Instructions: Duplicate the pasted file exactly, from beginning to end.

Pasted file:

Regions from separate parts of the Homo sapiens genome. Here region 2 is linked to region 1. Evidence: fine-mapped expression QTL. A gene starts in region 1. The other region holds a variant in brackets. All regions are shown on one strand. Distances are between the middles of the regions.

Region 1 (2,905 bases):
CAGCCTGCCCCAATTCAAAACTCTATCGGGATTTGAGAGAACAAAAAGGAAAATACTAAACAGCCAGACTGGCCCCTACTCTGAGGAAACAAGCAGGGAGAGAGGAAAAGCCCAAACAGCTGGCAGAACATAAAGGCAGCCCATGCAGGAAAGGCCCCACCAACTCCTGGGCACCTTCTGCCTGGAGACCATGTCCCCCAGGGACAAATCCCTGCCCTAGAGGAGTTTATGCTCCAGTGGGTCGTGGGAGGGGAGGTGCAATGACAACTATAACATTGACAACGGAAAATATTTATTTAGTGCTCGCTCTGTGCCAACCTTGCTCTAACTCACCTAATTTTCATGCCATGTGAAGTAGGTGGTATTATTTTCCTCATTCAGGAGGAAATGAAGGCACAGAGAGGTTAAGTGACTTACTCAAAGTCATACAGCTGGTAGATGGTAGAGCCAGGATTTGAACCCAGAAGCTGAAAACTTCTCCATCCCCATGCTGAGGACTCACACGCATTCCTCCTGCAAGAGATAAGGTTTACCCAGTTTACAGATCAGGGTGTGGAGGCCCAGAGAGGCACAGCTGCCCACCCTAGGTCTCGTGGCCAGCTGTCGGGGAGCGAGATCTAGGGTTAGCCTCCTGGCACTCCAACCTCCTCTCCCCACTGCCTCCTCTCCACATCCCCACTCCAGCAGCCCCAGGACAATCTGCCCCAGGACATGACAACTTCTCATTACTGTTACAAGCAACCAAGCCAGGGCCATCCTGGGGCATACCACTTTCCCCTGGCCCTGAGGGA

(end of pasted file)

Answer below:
Regions from separate parts of the Homo sapiens genome. Here region 2 is linked to region 1. Evidence: fine-mapped expression QTL. A gene starts in region 1. The other region holds a variant in brackets. All regions are shown on one strand. Distances are between the middles of the regions.

Region 1 (2,905 bases):
CAGCCTGCCCCAATTCAAAACTCTATCGGGATTTGAGAGAACAAAAAGGAAAATACTAAACAGCCAGACTGGCCCCTACTCTGAGGAAACAAGCAGGGAGAGAGGAAAAGCCCAAACAGCTGGCAGAACATAAAGGCAGCCCATGCAGGAAAGGCCCCACCAACTCCTGGGCACCTTCTGCCTGGAGACCATGTCCCCCAGGGACAAATCCCTGCCCTAGAGGAGTTTATGCTCCAGTGGGTCGTGGGAGGGGAGGTGCAATGACAACTATAACATTGACAACGGAAAATATTTATTTAGTGCTCGCTCTGTGCCAACCTTGCTCTAACTCACCTAATTTTCATGCCATGTGAAGTAGGTGGTATTATTTTCCTCATTCAGGAGGAAATGAAGGCACAGAGAGGTTAAGTGACTTACTCAAAGTCATACAGCTGGTAGATGGTAGAGCCAGGATTTGAACCCAGAAGCTGAAAACTTCTCCATCCCCATGCTGAGGACTCACACGCATTCCTCCTGCAAGAGATAAGGTTTACCCAGTTTACAGATCAGGGTGTGGAGGCCCAGAGAGGCACAGCTGCCCACCCTAGGTCTCGTGGCCAGCTGTCGGGGAGCGAGATCTAGGGTTAGCCTCCTGGCACTCCAACCTCCTCTCCCCACTGCCTCCTCTCCACATCCCCACTCCAGCAGCCCCAGGACAATCTGCCCCAGGACATGACAACTTCTCATTACTGTTACAAGCAACCAAGCCAGGGCCATCCTGGGGCATACCACTTTCCCCTGGCCCTGAGGGA